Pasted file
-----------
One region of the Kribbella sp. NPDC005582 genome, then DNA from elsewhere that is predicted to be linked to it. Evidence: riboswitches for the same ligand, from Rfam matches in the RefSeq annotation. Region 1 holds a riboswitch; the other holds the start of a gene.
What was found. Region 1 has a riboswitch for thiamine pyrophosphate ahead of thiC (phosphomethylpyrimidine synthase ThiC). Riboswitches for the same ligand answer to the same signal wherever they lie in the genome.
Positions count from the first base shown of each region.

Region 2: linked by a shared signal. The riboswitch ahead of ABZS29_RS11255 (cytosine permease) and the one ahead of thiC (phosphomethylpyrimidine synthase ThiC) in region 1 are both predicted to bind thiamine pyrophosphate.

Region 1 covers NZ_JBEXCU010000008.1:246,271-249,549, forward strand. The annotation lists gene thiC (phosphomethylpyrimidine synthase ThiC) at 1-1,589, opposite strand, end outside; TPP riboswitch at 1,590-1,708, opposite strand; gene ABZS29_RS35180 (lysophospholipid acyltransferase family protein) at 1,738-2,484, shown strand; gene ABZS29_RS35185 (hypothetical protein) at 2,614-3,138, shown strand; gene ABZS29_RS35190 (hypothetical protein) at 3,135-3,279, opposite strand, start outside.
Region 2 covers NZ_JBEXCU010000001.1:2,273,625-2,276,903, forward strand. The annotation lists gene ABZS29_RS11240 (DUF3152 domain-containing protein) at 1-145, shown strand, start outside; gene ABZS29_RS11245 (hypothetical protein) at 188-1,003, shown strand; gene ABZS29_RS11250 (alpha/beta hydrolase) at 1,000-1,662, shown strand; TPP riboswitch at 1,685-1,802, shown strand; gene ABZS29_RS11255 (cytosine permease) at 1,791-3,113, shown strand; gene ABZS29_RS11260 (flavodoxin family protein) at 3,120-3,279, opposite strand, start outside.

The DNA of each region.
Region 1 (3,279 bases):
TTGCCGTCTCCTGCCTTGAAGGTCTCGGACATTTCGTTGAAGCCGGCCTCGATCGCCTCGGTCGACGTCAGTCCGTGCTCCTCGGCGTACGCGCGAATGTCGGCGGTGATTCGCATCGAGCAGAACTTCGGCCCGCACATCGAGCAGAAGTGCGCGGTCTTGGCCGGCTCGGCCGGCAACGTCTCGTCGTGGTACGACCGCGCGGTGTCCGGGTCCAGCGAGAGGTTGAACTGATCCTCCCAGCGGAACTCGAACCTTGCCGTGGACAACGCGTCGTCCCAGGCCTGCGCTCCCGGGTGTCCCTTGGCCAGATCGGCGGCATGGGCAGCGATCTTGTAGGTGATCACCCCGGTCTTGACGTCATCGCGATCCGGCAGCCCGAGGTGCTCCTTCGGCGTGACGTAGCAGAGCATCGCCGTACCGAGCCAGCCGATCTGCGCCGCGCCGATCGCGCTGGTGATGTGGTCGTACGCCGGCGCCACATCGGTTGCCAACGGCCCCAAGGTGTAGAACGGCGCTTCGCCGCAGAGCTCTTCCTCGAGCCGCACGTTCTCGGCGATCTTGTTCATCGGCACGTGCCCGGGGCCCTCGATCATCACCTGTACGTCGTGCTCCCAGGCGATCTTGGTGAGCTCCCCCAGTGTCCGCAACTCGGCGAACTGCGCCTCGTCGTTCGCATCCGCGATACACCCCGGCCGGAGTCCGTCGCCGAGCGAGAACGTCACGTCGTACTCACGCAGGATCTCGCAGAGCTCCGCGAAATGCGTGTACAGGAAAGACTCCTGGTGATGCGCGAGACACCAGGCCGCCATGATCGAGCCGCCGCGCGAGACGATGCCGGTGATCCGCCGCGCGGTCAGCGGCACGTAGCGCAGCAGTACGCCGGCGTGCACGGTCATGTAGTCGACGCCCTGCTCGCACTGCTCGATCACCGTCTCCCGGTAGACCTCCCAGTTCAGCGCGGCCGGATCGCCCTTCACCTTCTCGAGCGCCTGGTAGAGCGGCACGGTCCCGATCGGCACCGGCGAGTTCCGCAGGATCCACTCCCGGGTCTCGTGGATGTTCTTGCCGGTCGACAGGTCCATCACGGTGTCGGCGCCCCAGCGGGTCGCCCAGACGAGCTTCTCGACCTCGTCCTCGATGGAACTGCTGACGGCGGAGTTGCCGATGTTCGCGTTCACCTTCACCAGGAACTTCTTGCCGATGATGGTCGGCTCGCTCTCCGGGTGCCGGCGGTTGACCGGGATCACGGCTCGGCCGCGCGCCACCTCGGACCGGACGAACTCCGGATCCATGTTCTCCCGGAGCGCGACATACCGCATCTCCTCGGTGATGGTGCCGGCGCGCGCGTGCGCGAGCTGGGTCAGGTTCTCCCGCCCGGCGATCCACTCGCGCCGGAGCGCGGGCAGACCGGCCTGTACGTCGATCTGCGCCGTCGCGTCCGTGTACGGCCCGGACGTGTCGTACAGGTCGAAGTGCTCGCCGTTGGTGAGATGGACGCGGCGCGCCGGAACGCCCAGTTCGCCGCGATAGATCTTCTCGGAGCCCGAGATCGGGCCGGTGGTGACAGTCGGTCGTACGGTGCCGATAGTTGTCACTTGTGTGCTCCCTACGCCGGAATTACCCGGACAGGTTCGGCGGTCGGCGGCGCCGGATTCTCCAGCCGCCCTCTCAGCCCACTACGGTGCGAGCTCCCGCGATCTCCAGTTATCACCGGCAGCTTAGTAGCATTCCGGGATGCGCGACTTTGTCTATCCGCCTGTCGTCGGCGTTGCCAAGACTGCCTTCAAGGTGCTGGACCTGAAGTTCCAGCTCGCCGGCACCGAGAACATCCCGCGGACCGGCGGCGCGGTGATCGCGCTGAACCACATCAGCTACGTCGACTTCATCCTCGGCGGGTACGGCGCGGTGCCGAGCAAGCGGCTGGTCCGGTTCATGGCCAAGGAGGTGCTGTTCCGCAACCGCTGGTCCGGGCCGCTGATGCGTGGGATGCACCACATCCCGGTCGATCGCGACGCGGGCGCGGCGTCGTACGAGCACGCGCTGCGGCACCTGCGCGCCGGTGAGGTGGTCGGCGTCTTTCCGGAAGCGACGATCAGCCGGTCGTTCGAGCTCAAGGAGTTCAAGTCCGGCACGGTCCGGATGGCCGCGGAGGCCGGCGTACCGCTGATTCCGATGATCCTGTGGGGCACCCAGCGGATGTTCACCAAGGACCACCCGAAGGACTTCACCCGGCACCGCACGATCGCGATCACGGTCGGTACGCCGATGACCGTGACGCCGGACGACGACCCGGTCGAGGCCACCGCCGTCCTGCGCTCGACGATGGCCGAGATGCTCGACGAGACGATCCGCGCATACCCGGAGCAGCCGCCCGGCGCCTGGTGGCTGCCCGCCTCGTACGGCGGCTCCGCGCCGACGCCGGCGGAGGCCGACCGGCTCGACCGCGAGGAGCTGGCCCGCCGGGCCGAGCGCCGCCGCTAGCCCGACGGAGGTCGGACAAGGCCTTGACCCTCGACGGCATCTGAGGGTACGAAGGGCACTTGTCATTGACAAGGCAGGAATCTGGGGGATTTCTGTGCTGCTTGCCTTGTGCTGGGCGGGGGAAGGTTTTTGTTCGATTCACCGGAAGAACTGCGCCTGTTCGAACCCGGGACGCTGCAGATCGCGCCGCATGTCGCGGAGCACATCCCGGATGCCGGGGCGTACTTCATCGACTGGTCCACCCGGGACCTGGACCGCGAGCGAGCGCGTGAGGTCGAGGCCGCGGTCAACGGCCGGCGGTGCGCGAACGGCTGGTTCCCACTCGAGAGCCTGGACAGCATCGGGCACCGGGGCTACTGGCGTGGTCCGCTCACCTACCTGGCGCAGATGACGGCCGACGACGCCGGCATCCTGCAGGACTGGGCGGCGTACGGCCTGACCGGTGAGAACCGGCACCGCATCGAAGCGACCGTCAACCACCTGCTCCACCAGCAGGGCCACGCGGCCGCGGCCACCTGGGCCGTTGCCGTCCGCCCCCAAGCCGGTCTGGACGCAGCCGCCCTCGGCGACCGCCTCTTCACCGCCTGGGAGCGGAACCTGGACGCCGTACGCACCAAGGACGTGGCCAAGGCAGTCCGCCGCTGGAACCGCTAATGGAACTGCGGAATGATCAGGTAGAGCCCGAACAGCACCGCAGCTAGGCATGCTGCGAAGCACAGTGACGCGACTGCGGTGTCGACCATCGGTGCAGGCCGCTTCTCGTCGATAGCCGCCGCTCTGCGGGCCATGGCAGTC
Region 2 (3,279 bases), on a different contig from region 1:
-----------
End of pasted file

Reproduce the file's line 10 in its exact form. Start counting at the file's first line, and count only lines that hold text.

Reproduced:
Region 2 (3,279 bases), on a different contig from region 1: